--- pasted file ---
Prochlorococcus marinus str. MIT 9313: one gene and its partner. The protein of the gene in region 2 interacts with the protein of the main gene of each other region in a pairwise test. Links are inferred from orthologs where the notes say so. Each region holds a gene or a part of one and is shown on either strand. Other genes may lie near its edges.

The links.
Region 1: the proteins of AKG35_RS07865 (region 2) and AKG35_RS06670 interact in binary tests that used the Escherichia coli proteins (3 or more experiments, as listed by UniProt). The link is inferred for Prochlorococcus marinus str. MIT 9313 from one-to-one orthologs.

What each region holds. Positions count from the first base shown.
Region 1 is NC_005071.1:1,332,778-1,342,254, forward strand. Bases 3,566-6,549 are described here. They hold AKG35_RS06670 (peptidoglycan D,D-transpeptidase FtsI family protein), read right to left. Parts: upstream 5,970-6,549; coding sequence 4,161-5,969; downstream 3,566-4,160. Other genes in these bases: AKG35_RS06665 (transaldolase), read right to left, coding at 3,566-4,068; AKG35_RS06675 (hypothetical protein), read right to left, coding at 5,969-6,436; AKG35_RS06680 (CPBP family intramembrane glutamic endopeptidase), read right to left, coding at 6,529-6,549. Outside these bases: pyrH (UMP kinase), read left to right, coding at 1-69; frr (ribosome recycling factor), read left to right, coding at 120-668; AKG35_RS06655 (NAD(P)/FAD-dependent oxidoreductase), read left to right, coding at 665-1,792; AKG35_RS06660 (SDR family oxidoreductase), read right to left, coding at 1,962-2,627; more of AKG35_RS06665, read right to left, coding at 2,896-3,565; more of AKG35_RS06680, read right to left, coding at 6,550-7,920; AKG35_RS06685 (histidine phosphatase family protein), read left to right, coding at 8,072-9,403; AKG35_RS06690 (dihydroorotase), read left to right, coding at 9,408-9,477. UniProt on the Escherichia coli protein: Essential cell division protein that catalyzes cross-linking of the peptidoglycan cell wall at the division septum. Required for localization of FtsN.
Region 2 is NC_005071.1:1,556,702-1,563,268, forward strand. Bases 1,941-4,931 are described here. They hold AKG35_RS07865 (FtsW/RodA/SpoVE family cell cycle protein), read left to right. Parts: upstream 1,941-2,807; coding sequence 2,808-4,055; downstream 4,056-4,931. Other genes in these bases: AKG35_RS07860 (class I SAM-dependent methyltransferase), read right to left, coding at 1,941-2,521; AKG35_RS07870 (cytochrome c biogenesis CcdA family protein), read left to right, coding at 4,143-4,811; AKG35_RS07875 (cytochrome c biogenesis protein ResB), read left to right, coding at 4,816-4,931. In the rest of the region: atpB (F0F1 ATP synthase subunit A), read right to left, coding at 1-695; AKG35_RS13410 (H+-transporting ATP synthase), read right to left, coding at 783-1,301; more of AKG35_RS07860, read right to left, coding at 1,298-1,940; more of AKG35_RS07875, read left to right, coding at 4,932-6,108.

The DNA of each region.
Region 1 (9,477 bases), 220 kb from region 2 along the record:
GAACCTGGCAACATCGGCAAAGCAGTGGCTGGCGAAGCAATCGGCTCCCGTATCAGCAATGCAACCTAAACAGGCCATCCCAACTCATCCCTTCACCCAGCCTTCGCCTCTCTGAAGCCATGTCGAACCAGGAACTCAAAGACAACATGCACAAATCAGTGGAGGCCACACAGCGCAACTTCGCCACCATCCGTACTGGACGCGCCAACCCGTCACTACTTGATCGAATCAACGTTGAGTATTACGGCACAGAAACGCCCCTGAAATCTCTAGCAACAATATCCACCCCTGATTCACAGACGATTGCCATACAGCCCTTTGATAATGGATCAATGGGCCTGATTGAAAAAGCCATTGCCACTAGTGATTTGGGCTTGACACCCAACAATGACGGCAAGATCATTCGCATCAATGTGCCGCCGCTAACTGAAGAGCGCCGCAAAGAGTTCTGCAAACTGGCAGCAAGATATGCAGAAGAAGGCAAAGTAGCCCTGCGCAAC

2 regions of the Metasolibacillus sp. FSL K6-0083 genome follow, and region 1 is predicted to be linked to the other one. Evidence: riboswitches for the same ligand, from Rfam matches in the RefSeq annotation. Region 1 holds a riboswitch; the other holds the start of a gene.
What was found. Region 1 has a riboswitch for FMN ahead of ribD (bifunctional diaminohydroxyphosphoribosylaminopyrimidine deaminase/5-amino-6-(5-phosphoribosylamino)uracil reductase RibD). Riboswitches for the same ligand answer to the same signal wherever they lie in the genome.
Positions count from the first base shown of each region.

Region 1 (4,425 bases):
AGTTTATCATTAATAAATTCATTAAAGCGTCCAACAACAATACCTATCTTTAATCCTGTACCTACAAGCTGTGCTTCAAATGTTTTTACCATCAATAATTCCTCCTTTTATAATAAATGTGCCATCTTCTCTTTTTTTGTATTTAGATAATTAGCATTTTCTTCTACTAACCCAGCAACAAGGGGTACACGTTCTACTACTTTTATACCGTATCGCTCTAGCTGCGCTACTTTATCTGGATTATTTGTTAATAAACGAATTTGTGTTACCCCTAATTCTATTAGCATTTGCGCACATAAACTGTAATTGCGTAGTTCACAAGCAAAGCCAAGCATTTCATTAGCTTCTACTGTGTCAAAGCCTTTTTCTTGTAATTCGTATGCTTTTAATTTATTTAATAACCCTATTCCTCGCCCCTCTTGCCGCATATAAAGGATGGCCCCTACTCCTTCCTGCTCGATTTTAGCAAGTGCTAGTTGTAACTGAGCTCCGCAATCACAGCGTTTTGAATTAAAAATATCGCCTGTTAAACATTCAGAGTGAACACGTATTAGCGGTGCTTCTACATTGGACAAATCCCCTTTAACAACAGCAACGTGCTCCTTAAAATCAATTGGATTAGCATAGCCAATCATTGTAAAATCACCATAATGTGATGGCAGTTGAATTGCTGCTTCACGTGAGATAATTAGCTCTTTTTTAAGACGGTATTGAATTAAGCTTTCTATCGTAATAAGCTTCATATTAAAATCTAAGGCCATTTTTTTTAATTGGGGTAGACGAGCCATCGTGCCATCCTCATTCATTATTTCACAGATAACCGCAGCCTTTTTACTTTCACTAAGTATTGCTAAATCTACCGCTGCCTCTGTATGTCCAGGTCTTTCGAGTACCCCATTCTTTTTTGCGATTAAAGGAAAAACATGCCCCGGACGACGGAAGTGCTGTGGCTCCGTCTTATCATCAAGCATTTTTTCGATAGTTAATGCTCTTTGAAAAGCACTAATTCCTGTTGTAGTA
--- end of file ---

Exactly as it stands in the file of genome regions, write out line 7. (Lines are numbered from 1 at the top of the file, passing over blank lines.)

The DNA of each region.